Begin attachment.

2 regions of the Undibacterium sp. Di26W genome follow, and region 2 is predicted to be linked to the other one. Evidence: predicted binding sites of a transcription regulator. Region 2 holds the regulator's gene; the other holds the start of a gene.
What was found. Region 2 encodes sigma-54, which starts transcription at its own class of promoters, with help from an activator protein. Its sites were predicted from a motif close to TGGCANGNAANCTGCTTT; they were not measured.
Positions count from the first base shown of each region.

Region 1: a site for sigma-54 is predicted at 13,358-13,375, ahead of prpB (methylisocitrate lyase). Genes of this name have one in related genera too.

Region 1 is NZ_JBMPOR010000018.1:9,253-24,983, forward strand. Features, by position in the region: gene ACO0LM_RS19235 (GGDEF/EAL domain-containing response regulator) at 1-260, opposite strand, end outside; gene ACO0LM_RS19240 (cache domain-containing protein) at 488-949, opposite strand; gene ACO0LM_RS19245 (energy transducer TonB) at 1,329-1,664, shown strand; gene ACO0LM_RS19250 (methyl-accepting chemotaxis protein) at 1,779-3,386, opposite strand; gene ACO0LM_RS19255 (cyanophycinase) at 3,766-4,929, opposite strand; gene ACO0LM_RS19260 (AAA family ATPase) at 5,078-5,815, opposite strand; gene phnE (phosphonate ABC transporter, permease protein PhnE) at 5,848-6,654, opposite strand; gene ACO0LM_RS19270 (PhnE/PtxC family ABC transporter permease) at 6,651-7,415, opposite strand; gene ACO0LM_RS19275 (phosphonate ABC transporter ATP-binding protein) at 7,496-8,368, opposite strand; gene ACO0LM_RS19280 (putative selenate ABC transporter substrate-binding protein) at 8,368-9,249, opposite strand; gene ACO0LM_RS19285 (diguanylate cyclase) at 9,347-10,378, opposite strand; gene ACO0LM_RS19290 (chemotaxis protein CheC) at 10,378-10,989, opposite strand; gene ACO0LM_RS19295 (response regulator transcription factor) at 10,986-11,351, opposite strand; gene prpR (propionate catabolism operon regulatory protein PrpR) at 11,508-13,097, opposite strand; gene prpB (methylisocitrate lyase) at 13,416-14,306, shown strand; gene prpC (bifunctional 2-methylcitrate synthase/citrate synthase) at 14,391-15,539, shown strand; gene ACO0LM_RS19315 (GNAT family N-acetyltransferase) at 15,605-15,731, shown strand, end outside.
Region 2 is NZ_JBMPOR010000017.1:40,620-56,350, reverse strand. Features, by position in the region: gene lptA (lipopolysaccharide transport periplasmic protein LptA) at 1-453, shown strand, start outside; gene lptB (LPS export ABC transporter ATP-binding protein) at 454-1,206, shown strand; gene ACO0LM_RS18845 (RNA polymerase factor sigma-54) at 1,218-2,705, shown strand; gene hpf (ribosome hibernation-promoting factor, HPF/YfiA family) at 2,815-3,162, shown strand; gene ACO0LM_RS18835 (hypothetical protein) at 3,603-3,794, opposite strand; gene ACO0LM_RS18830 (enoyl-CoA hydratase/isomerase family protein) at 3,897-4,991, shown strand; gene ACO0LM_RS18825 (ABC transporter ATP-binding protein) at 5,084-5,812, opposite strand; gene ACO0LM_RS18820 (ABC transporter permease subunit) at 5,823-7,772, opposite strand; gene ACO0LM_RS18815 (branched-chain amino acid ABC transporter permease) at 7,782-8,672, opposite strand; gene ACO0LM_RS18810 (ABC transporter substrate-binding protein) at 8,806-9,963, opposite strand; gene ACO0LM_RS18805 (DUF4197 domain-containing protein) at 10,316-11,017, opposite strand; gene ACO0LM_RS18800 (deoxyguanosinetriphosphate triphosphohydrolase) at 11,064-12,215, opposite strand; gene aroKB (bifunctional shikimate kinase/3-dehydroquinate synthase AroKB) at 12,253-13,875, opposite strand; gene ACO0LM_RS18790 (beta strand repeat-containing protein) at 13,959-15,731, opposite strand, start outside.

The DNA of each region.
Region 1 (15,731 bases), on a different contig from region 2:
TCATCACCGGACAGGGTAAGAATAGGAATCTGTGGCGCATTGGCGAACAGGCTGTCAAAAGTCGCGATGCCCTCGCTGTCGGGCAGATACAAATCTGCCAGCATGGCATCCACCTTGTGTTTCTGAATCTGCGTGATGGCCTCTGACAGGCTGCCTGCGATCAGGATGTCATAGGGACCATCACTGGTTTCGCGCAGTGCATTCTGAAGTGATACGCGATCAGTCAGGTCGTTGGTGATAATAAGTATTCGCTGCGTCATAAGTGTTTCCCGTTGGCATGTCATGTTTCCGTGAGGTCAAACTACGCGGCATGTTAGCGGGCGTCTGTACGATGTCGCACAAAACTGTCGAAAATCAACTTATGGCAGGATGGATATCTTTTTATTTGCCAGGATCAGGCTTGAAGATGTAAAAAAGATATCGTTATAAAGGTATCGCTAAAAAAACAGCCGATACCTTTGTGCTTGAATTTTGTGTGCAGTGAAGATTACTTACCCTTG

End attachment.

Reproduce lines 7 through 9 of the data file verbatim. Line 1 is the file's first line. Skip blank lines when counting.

The DNA of each region.
Region 1 (15,731 bases), on a different contig from region 2:
TCATCACCGGACAGGGTAAGAATAGGAATCTGTGGCGCATTGGCGAACAGGCTGTCAAAAGTCGCGATGCCCTCGCTGTCGGGCAGATACAAATCTGCCAGCATGGCATCCACCTTGTGTTTCTGAATCTGCGTGATGGCCTCTGACAGGCTGCCTGCGATCAGGATGTCATAGGGACCATCACTGGTTTCGCGCAGTGCATTCTGAAGTGATACGCGATCAGTCAGGTCGTTGGTGATAATAAGTATTCGCTGCGTCATAAGTGTTTCCCGTTGGCATGTCATGTTTCCGTGAGGTCAAACTACGCGGCATGTTAGCGGGCGTCTGTACGATGTCGCACAAAACTGTCGAAAATCAACTTATGGCAGGATGGATATCTTTTTATTTGCCAGGATCAGGCTTGAAGATGTAAAAAAGATATCGTTATAAAGGTATCGCTAAAAAAACAGCCGATACCTTTGTGCTTGAATTTTGTGTGCAGTGAAGATTACTTACCCTTG